It’s a pathway opened, in part, by a deal struck in April between the American Civil Liberties Union and the Biden administration…
A deal that stems from a lawsuit challenging something that’s known as “Title 42.”
That’s a policy issued by the CDC at the beginning of the pandemic.
It effectively bars anyone from crossing the Southwest border in an attempt to stop the spread of COVID-19.
It basically shut down the entire asylum system along the Southwest border.
But since taking office, the Biden administration has been under really intense pressure by immigrant groups and activists and even health officials to rescind Title 42.
Camp Ambi In
Camp Ambi out
But in the meantime…because of that deal….
A few families who had been living here...stuck in Tijuana….
They’re finally getting into the United States…
Escaping the haphazard camp….
Name calling ambi up
And because of this for the first time, since the camp kind of instantaneously sprung up in February, there's some hope...
AMBI: Name calling ambi up
The names of the lucky few….
People now being allowed into the U.S…
Are called out by officials at the port of entry...each morning at 8 a.m. and then again at 3 p.m.
AMBI: NAMES calling ambi up
AMBI Names FADE OUT….
I’m Max Rivlin-Nadler….I’ve been covering the border in San Diego and Tijuana for the past four years… and immigration in America for the past decade….
During this time, the American asylum system has changed tremendously.
And it's never been so disrupted or politicized.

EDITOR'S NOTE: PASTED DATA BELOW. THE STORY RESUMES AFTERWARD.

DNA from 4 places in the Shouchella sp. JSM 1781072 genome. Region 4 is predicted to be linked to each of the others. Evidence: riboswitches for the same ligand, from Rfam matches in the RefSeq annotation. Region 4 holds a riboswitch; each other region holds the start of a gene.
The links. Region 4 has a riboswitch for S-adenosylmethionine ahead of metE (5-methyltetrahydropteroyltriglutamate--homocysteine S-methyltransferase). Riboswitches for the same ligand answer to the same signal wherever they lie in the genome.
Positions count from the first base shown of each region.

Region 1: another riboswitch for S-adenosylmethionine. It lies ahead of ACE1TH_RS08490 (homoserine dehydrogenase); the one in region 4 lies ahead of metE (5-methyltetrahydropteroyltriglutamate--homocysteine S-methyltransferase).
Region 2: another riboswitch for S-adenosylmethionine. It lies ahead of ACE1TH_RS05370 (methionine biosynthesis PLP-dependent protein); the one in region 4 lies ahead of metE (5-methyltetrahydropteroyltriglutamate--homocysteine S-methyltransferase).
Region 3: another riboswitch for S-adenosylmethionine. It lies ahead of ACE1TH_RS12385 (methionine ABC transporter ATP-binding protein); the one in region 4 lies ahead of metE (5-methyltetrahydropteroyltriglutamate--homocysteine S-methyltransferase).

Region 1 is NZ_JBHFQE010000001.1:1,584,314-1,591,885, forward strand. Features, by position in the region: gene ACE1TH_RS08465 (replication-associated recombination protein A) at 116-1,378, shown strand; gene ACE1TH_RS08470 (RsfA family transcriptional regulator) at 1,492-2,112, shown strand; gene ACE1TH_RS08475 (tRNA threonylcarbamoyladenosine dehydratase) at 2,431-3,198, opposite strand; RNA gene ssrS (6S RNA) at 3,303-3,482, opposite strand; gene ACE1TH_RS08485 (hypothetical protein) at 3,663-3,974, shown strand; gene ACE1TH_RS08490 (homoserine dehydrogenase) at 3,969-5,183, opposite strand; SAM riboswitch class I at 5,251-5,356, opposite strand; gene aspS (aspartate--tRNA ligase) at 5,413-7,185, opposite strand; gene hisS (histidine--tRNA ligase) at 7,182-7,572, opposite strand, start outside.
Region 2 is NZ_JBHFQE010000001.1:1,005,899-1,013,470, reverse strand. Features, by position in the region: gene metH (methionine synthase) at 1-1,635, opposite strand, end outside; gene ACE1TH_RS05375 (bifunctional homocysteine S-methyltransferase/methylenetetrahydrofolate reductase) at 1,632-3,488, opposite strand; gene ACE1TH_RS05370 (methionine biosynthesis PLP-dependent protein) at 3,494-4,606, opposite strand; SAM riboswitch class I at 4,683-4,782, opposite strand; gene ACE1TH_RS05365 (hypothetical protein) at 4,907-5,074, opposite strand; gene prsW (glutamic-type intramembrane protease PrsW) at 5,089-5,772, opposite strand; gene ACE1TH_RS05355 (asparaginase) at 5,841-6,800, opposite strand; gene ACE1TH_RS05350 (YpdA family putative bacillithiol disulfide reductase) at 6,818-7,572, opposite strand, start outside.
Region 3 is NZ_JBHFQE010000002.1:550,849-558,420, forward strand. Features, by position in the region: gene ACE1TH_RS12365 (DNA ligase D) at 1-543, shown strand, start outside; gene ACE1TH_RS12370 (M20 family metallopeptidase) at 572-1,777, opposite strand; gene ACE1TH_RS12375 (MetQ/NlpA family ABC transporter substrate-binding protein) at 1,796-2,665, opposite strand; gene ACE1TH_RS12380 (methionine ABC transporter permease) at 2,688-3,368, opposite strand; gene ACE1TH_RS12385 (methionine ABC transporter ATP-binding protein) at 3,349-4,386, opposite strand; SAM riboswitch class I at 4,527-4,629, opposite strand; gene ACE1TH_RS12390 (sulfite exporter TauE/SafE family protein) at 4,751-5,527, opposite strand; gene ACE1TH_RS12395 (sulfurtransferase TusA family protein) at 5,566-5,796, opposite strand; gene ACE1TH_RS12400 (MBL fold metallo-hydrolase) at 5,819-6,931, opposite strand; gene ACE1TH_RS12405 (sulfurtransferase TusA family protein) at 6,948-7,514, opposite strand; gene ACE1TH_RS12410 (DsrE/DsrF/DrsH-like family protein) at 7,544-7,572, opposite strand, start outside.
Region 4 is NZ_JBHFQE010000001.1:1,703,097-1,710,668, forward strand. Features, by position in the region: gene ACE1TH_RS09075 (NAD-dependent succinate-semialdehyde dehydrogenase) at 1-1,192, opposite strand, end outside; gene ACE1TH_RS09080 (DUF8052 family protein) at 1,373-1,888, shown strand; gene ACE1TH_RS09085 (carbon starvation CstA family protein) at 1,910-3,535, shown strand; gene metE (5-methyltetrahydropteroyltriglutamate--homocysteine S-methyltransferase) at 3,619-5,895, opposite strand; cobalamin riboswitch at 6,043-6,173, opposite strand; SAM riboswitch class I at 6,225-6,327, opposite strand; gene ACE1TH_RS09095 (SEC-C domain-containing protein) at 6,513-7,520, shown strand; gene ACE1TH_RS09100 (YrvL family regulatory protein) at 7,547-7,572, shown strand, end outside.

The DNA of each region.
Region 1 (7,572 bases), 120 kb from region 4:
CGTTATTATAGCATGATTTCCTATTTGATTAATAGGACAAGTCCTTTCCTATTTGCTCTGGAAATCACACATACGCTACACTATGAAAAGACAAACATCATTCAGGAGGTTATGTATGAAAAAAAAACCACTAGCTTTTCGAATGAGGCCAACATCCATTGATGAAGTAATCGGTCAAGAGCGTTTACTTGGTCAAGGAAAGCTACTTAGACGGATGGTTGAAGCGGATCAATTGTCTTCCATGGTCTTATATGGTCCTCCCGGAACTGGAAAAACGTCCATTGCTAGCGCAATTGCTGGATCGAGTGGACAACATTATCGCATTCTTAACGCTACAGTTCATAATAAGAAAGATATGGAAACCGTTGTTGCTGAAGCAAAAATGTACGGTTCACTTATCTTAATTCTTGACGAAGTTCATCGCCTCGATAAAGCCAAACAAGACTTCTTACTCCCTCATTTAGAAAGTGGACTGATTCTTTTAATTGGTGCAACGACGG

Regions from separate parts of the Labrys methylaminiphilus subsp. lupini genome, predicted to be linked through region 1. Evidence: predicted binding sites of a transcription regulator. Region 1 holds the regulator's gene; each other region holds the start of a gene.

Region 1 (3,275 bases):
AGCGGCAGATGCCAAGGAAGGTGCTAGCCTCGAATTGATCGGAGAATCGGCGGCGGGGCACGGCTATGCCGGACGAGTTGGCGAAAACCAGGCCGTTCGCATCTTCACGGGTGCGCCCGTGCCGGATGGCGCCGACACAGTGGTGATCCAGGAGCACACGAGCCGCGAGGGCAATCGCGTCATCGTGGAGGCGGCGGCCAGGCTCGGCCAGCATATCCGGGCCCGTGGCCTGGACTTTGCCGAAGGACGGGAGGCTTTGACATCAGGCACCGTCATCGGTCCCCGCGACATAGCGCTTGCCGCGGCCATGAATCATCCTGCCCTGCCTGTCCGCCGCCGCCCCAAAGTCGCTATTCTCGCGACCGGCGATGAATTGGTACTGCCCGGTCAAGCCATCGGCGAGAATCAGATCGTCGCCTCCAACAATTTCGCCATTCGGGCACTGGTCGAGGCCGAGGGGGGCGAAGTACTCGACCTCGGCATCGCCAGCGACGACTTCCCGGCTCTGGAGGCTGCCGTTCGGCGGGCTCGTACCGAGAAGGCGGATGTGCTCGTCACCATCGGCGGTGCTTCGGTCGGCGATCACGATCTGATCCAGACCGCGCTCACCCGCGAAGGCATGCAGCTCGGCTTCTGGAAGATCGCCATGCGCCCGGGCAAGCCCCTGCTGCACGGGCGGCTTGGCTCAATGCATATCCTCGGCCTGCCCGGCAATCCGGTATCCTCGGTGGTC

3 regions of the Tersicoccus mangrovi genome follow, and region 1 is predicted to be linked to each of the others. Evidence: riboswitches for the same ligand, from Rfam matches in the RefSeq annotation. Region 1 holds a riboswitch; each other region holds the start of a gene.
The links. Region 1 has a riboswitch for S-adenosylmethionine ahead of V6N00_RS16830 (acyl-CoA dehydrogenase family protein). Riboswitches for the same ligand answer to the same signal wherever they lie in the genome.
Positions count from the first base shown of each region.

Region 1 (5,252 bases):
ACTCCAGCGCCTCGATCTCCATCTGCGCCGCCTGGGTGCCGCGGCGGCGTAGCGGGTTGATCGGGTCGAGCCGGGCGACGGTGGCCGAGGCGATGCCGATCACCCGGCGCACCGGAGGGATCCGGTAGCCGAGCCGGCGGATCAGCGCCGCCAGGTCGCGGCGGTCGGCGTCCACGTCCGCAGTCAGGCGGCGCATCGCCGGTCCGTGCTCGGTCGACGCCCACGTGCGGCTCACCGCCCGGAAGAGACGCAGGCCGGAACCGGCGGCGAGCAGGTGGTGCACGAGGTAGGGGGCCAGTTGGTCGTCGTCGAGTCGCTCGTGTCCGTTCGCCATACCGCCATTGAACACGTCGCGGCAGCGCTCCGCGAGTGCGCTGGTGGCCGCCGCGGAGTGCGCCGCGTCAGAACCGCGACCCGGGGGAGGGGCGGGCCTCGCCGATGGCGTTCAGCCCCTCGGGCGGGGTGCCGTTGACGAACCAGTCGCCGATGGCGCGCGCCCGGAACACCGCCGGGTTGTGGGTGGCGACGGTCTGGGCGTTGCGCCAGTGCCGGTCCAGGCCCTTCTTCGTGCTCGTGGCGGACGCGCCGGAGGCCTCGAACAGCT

And the people's lives left hanging in the balance are the asylum seekers.
People who’ve mostly been forced to fend for themselves as they grasp at the shredded threads of a system that was never perfect...but has also never been so torn apart.
Today in a special episode of Port of Entry and KPBS Investigates….
We explore the ad-hoc system that's helping just a few asylum seekers along the Southwest border to enter the United States…..
And meet some of the people helping the migrants leave this dangerous and cramped migrant camp in Mexico…
To start their new lives in the U.S.
That's all happening, right after a quick break.
Right now over 15,000 people….men, women and children….are waiting to enter the United States along the entire Southwest border.
Over 10,000 of those people….are in Tijuana.
That's according to the University of Texas, and even they admit that's a low estimate.
CLIP FROM BIDEN INAUGURATION
Soon after taking office, the Biden administration announced they would allow some asylum seekers to enter the United States.
But only those who had been enrolled in the remain in Mexico program…
That's a program that was started by the Trump administration more than two years ago.
NEWS MONTAGE: REMAIN IN MEX
AMBI: CHAOS OF THE FIRST DAY (PLEASE USE AMBI - FIRST DAY)
BEAT FADE OUT
On that first day at El Chaparral back in February…..When they started letting some asylum into the United States.
A lot of people were clustered around the gate that leads you into the country.
They were gathering right across the border in Tijuana...in fact, in the very plaza that border crossers first step into when they walk into Mexico from the U.S…..
One of those people who showed up was Marjorie Rosales…
She’s from Honduras….
My name is Marjorie Rosales, de Honduras….
Marjorie, and her daughter had been living in Tijuana for over a year.